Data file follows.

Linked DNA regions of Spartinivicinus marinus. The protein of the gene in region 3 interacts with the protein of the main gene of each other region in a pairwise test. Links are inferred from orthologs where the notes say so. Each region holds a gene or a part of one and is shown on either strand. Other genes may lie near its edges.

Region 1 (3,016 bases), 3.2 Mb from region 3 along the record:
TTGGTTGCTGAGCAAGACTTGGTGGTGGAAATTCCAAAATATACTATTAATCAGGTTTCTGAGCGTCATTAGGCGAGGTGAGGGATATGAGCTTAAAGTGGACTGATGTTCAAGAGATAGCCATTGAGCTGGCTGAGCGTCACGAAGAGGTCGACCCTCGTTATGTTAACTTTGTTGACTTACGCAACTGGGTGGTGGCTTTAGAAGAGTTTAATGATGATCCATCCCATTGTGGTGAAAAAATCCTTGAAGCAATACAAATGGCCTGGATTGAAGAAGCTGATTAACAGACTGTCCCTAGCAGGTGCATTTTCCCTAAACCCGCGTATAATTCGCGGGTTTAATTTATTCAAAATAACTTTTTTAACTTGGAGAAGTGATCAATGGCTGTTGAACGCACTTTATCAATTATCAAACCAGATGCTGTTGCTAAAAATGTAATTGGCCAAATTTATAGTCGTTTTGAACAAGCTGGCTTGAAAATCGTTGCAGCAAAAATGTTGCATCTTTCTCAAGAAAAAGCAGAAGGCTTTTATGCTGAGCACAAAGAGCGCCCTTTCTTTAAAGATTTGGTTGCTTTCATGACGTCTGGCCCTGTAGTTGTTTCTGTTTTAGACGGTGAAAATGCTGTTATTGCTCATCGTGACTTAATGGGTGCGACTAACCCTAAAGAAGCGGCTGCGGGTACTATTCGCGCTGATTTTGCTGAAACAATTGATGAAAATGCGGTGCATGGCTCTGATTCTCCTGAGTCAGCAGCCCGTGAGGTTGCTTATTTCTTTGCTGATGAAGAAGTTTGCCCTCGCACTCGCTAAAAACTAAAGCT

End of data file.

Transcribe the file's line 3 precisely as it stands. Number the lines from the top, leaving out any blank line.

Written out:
TTGGTTGCTGAGCAAGACTTGGTGGTGGAAATTCCAAAATATACTATTAATCAGGTTTCTGAGCGTCATTAGGCGAGGTGAGGGATATGAGCTTAAAGTGGACTGATGTTCAAGAGATAGCCATTGAGCTGGCTGAGCGTCACGAAGAGGTCGACCCTCGTTATGTTAACTTTGTTGACTTACGCAACTGGGTGGTGGCTTTAGAAGAGTTTAATGATGATCCATCCCATTGTGGTGAAAAAATCCTTGAAGCAATACAAATGGCCTGGATTGAAGAAGCTGATTAACAGACTGTCCCTAGCAGGTGCATTTTCCCTAAACCCGCGTATAATTCGCGGGTTTAATTTATTCAAAATAACTTTTTTAACTTGGAGAAGTGATCAATGGCTGTTGAACGCACTTTATCAATTATCAAACCAGATGCTGTTGCTAAAAATGTAATTGGCCAAATTTATAGTCGTTTTGAACAAGCTGGCTTGAAAATCGTTGCAGCAAAAATGTTGCATCTTTCTCAAGAAAAAGCAGAAGGCTTTTATGCTGAGCACAAAGAGCGCCCTTTCTTTAAAGATTTGGTTGCTTTCATGACGTCTGGCCCTGTAGTTGTTTCTGTTTTAGACGGTGAAAATGCTGTTATTGCTCATCGTGACTTAATGGGTGCGACTAACCCTAAAGAAGCGGCTGCGGGTACTATTCGCGCTGATTTTGCTGAAACAATTGATGAAAATGCGGTGCATGGCTCTGATTCTCCTGAGTCAGCAGCCCGTGAGGTTGCTTATTTCTTTGCTGATGAAGAAGTTTGCCCTCGCACTCGCTAAAAACTAAAGCT